Declaration Document Provides for Mental Health Treatment Preferences

​​​Q:  I have been diagnosed with a mental illness, and have been advised I should have a “declaration for mental health treatment.” What exactly is that document, and what does it include?
A:  You would complete and sign a “declaration for mental health treatment” document to state your own preferences regarding your mental health treatment and to name a person to make mental health care decisions for you when you are unable to make them for yourself. 

Q:  What is the difference between a power of attorney for healthcare and a declaration for mental health treatment?
A:   You would complete and sign a power of attorney for healthcare document to name a person to make all types of healthcare decisions for you when you are unable to make them for yourself. A declaration for mental health treatment is slightly different in that you are able to state, in advance, your own preferences specifically regarding your mental health treatment, as well as your choice of a person to make those treatment decisions when you are unable to make them yourself. 

Q:  Should I have both a power of attorney for healthcare and a declaration for mental health treatment?
A:   For many people, the more general power of attorney for healthcare is sufficient. However, if you want to designate specific or more complex mental health treatment regimes, such as a specific psychotropic drug therapy treatment, electroconvulsive therapy, or admission to a specific treatment facility, then a declaration for mental health treatment can provide that information before you would need such services. Particularly if you have a history of mental illness, having such information available for care providers can be important.

Q:  What is a “proxy”?
A:   The “proxy” is the person you name in your declaration for mental health treatment and authorize to make decisions about your mental health treatment when you are unable to make them yourself. The proxy also will be your advocate in discussing with your treating doctors your stated choices for treatment, and will act in your best interests with regard to your mental health treatment.  You can name any adult, except your mental health treatment provider. However, it should be a person that you know and trust to make decisions for you and in your best interests.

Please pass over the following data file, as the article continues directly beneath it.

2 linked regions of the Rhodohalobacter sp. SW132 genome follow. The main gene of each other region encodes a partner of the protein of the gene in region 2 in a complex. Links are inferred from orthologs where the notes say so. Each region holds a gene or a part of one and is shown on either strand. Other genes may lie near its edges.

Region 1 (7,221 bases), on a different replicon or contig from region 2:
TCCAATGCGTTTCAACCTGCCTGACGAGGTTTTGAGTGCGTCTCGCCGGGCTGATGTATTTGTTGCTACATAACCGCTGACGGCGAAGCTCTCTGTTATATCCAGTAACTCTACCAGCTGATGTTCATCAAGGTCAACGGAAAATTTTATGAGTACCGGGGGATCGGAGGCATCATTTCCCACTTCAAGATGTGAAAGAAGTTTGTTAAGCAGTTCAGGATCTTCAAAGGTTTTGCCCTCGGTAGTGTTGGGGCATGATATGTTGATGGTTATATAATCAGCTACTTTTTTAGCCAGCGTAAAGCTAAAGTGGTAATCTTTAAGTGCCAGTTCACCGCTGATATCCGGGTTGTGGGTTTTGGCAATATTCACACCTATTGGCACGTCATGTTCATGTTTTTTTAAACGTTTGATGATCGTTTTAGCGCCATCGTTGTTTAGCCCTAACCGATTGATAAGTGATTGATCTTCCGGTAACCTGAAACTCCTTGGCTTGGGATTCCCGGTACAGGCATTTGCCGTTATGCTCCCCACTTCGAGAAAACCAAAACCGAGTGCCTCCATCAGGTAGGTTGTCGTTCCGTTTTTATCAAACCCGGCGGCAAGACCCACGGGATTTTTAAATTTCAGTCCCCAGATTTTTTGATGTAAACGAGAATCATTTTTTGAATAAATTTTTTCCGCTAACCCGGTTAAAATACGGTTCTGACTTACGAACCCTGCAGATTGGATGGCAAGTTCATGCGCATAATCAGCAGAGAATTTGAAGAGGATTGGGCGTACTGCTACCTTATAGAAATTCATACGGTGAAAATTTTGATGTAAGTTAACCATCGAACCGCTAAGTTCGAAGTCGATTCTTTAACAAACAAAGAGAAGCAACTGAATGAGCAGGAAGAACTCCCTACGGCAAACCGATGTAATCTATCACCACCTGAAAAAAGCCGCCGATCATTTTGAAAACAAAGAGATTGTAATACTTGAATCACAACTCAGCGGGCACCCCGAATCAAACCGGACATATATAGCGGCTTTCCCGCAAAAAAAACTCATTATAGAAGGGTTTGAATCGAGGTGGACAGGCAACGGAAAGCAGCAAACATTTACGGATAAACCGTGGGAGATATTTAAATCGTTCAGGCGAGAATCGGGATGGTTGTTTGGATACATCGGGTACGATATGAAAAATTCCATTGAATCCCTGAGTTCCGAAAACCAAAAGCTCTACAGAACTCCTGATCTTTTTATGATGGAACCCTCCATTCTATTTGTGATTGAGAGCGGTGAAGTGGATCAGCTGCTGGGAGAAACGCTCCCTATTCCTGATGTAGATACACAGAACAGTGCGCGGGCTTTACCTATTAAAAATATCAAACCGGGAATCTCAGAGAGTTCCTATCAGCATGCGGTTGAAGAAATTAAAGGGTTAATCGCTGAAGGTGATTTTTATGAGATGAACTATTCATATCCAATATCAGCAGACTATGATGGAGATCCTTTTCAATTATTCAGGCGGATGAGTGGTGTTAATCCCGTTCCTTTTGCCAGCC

Q:  How long is a declaration for mental health treatment valid?
A:  Generally, a declaration for mental health treatment is only valid for three years unless you decide to revoke (cancel) it sooner. After three years, the declaration automatically expires, but you may renew if one time for an additional three years if you wish. However, if the declaration is in effect and you are undergoing mental health treatment, but are unable to make treatment decisions yourself, then the declaration will remain in effect until you regain the capacity to consent to make mental health treatment decisions yourself. Additionally, if you only use your declaration for mental health treatment to appoint a proxy to make mental health treatment decisions for you when you are unable to do so, then the document will remain permanently in effect unless it is revoked.

Q:  What if I change my mind and decide I no longer want a declaration for mental health treatment?
A:  You can revoke a declaration for mental health treatment at any time, as long as you have the mental capacity to consent to your own mental health treatment decisions. To revoke your declaration, you must indicate you want to cancel your declaration in writing, and you must date and sign your statement. The revocation is effective as soon as you give it to your mental health treatment provider.

7/19/2016​

This “Law You Can Use” consumer legal information column was provided by the Ohio State Bar Association.  It was prepared by Columbus attorney Bryan B. Johnson of the Columbus law firm of Bryan B. Johnson, Attorney at Law, LLC, and reviewed by Columbus attorney Eric Gamble of Gamble Hartshorn, LLC. 

Articles appearing in this column are intended to provide broad, general information about the law. This article is not intended to be legal advice. Before applying this information to a specific legal problem, readers are urged to seek advice from a licensed attorney.

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